Olympic time trial champion Fabian Cancellara rode into the history books Thursday by winning a fourth world title in the discipline at the world road championships in Australia.
The Swiss time trial specialist clocked a winning time of 58:09 over a tough 45.8km course to beat Britain’s David Millar by more than a minute.
Millar clocked 59:11 to take the silver medal with Germany’s Tony Martin finishing third to take his second consecutive bronze at 59:21. Cancellara, who had shared a record three time trial world championship victories with Australian Michael Rogers, becomes the first ever rider to win the title four times.
“I’m really happy to have done this a fourth time. It’s amazing. It’s maybe the hardest of all my wins because leading up to this I wasn’t sure of my condition,” said Cancellara, who left the Vuelta a España early two weeks ago after expressing concerns over his form.
“The other guys went really well but I just tried to do what I can,” Cancellara said. “I think today I employed the perfect tactic.”
Rogers had been one of the early pacesetters, the Canberran setting 1:00:34 to sit in the hot seat, although with most of the bigger favorites still to race he was eventually pushed down into fifth.
It was Millar, a silver medal winner in 2001 and who won the 2003 title only to be stripped of it after admitting to doping, who emerged as Cancellara’s biggest threat.
The big Scot, who spent some of his childhood years in Hong Kong, was fastest out the blocks, leading the field over the first two time checks to boost his chances of a podium place.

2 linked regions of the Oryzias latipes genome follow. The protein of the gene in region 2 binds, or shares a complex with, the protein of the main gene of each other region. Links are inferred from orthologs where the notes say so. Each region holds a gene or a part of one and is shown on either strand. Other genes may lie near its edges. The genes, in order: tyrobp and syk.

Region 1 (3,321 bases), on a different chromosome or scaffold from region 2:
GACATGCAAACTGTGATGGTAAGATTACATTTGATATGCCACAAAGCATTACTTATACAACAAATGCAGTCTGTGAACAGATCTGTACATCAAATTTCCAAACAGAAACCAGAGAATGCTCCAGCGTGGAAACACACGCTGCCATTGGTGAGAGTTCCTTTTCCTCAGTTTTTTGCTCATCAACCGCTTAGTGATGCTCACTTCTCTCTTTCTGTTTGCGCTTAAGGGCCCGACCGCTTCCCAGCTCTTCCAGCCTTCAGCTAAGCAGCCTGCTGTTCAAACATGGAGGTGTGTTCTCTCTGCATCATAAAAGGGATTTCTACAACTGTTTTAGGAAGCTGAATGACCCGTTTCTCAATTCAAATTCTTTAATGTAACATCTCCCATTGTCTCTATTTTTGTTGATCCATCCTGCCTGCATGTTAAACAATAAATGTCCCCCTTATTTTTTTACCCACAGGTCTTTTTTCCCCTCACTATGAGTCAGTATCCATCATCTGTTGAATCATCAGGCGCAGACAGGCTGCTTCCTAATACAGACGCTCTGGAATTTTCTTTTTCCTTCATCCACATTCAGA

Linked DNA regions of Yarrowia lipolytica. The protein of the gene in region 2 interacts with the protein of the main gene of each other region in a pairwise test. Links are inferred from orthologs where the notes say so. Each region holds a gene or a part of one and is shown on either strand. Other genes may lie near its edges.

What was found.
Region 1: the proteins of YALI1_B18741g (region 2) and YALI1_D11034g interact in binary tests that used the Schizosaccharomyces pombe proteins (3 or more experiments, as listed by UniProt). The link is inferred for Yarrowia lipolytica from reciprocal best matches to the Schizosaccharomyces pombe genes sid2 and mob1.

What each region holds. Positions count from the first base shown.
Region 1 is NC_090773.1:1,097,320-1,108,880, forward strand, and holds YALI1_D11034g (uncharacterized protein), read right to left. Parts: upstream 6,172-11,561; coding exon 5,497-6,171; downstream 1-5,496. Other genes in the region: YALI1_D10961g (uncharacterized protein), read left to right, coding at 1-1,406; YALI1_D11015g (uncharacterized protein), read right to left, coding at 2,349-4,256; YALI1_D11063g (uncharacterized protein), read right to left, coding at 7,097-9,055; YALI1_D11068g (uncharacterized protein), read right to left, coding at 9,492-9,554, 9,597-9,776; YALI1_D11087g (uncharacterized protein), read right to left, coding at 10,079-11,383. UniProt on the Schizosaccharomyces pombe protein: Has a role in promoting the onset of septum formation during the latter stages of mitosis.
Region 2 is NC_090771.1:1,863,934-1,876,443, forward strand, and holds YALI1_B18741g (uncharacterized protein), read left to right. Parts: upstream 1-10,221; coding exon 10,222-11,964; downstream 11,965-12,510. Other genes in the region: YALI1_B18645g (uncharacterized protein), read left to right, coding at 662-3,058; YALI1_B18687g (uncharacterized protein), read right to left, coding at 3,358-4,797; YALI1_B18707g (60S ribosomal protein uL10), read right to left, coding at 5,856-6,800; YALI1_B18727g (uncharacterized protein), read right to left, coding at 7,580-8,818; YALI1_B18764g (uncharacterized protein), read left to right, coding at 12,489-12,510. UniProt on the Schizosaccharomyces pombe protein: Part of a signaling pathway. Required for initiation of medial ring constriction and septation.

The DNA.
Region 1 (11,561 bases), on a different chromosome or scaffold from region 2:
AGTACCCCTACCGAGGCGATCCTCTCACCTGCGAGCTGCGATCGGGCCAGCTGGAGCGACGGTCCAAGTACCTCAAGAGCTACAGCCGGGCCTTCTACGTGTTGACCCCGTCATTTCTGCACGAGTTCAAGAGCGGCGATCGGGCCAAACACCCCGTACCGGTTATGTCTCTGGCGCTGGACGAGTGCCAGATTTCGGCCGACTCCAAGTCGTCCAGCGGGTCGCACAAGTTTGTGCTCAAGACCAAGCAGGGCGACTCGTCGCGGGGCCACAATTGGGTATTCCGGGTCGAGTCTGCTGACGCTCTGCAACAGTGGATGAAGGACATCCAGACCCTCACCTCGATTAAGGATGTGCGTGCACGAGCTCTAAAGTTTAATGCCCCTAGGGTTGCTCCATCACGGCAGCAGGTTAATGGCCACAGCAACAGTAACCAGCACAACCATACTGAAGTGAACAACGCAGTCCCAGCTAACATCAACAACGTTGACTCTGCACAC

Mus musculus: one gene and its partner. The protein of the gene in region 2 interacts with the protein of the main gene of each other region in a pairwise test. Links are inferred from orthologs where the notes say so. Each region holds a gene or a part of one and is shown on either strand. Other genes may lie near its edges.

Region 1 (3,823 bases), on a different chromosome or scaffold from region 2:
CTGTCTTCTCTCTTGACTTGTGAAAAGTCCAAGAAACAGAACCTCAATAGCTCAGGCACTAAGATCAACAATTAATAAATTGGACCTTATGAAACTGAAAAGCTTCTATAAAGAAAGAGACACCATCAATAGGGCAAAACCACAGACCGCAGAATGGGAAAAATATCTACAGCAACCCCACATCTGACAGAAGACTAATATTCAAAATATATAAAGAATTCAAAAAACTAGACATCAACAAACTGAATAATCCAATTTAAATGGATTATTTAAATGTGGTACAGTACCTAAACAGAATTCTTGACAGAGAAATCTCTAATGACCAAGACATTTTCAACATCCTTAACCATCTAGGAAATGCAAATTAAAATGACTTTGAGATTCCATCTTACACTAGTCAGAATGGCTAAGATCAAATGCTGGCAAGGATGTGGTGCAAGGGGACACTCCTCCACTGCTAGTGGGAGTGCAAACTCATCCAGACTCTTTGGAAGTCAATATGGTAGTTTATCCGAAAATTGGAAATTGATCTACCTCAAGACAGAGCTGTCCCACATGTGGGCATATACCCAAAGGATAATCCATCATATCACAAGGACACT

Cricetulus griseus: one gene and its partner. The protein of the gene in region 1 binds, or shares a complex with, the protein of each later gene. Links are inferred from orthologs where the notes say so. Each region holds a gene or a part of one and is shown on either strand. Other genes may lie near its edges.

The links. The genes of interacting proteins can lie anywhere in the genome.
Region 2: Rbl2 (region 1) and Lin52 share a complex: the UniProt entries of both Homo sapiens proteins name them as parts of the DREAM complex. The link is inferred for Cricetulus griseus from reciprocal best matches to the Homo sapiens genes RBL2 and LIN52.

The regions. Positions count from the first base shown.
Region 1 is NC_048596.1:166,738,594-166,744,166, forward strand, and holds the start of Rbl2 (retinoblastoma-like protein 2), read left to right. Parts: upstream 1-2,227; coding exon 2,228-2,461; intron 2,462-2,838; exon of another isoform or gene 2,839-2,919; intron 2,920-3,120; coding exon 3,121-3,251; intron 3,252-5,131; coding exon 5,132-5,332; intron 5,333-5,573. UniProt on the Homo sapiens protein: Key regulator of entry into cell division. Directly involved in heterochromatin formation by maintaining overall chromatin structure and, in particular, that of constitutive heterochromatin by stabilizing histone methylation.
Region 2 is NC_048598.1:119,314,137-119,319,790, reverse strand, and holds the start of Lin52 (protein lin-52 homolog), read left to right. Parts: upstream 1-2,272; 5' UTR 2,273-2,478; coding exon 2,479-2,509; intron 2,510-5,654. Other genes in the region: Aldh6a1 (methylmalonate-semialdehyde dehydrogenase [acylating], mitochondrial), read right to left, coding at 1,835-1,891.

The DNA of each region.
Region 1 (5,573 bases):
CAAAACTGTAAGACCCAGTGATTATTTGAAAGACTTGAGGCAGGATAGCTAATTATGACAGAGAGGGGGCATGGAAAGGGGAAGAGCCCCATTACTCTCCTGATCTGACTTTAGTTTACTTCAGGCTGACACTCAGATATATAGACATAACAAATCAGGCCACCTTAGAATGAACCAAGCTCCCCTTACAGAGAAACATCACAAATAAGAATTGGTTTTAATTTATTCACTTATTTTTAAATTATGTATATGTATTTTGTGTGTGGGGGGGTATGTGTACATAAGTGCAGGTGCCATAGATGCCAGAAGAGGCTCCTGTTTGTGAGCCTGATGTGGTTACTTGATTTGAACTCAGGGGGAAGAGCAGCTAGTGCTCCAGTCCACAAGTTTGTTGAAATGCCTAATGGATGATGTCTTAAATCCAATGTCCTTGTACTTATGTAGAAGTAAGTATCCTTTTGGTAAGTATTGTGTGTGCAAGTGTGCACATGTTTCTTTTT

Once Cancellara got into his stride, however, the Swiss looked unbeatable.
At the third time check, three-quarters of the way into the race, Cancellara had turned his slight into a 24-second advantage.
Despite a scare when he almost crashed into the barriers on a tight S-bend, the 29-year-old Cancellara remained focused and continued to increase his lead over the final half of the 22.9km circuit.
“I didn’t touch it (barriers), that’s the last thing I wanted to do,” Cancellara said. “But you know, you have to take those risks because every second counts.”
Martin had started the race as Cancellara’s biggest challenger, but the 25-year-old German’s victory bid suffered a blow when he punctured his front wheel and lost precious time waiting for a change and getting back into his rhythm.
Australia was left without a medal, however the hosts were buoyed by the surprisingly strong performance by first year professional Richie Porte.
Porte, a former triathlete who has made a big impression during his first year in the European peloton with the Saxo Bank team, finished fourth at 1:19 behind Cancellara to miss out on the bronze by just seven seconds.